Social entrepreneurs are focused on addressing social problems through a sustainable business model and seek to create not only financial, but also social returns for their beneficiaries. Unfortunately, many great initiatives undertaken by young social entrepreneurs are often overlooked or under-represented by the media in this country.
Acknowledging this gap in the local media, the British Council initiated ‘Journalism for Social Good’, a programme to highlight innovative social entrepreneurs and their work. It used the Video Journalism Workshop and Competition to equip video-enthusiasts and budding journalists with the necessary skills and provide enhanced practical experience in writing and producing multi-media news stories on social entrepreneurship.
The British Council brought together an elite group of mentors, trainers and judges to ensure that the participants received the best possible training and support in delivering their final output. 11 participants were shortlisted to attend the 3-Day Training Workshop with Pioneers Post, a leading UK-based social enterprise online news organisation. During the competition, the participants worked in teams of two or three to produce six videos on selected social enterprises in Malaysia. They were encouraged to add breadth and depth to their journalistic output with the aim of creating awareness of human interest matters and the positive social impact of social enterprise ventures in Malaysia.
The competition concluded in June 2014 and the winner of ‘Best Video’ was awarded to Beatrice Yong Sujin, Syarifah Anita Ibrahim and Wong Jac Ying for their video, Eats, Shoots and Roots. An internship with Astro Awani was awarded to Sathesh Raj for ‘Most Promising Young Journalist’, for his work on EPIC Homes.
Here are the videos produced by the six teams:
1. Eats, Shoots and Roots, winner of ‘Best Video’, produced by Beatrice Yong Sujin, Syarifah Anita Ibrahim and Wong Jac Ying
Encouraging people to grow their own food to avoid over consumption and wastage, Eats, Shoots and Roots also promotes healthier eating options through its initiatives. Looking at what a typical day entails at Eats, Shoots and Roots this video won ‘Best Video’ for its creative usage of the footage. https://www.youtube.com/watch?v=aZsXOtl-QS4
2. EPIC Homes, produced by Sathesh Raj and Clarissa Say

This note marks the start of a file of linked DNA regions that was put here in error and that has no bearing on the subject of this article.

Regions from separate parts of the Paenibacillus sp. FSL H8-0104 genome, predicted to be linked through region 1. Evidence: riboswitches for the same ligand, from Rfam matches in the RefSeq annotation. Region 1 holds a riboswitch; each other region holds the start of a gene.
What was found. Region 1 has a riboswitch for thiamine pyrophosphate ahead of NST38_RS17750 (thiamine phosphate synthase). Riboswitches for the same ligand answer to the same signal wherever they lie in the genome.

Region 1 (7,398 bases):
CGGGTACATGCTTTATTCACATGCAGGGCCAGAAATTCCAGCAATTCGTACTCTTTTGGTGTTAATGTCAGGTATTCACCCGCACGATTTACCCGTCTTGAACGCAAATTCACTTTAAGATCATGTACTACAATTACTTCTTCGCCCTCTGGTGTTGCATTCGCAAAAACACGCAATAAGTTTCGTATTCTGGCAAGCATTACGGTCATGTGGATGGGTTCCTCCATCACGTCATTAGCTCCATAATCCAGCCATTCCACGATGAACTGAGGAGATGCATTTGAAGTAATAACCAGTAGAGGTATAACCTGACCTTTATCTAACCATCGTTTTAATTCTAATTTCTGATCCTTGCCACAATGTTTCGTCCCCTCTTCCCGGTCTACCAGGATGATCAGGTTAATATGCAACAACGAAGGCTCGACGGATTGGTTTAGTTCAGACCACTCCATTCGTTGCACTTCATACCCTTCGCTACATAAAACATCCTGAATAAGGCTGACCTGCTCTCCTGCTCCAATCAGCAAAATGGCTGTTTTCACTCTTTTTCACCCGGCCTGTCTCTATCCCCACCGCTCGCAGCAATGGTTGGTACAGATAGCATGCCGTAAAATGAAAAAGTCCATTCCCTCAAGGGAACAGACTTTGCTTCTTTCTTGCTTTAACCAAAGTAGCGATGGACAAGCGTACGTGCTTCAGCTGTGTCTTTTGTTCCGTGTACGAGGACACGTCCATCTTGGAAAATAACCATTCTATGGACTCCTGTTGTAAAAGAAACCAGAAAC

EPIC Homes is a social enterprise that addresses the poverty of indigenous communities in Malaysia and highlights their squalid living conditions. The video follows EPIC Homes’ volunteers on the job – building a home for an indigenous family. Displaying prowess in journalism skills, the award for ‘Most Promising Young Journalist’, and an internship opportunity with Astro Awani, was awarded to Sathesh Raj. http://www.youtube.com/watch?v=B2oIMUFueAo
3. PT Enterprise, produced by Albert Ang and Agatha Politeia Kody
Exploring the work of PT Enterprise, this video touches on its transition from a non-profit to a social enterprise. The video highlights the issues faced in discussing “taboo” topics, such as sex, HIV and AIDS in a seemingly conservative society. The video’s provocative usage of graphics and humorous interviews demonstrates the necessity of PT Enterprise and the gap that it fills. http://www.youtube.com/watch?v=A8g0g-xsOyQ
4. Empowering Youth Endeavours Project (EYE), produced by Eng Ze Ru, JosephYong Chin Earn and Chuah Chia Nie
A social enterprise focused on empowering youth and developing leadership skills, EYE’s founder Christopher Tock explains how the programmes and collaboration with government and private sectors have achieved this. Viewers are given a glimpse of the activities EYE carries out and are able to see the beneficiaries of the events hosted by EYE. http://www.youtube.com/watch?v=awWhmXuZWgc
5. Recovr, produced by Nicole Ong Mun Yin and Lim Chooi Yen
As the saying goes, one man’s trash is another man’s treasure. Trying to combat the issue of waste, Recovr is a social enterprise that encourages recycling and upcycling. Working together with a special needs organisation, Recovr transforms discarded items into marketable goods. The video’s creative usage of illustrations highlights the extremely worrying waste problem currently faced in Malaysia. http://www.youtube.com/watch?v=Tgsa6PPPzQQ&list=UU3PrWROgrrD5fokv-74NLgg
6. Social Enterprise Alliance Malaysia, produced by Nuruloyun Mohd Salleh and Luqman Sujak
Social Enterprise Alliance Malaysia (SEAM) was set up to provide start-up assistance for social enterprises and to act as an umbrella organisation which social enterprises in Malaysia could belong to. Offering varying types of support, the video follows SEAM as they engage face-to-face with some of their beneficiaries. http://www.youtube.com/watch?v=huXWLwamo6I
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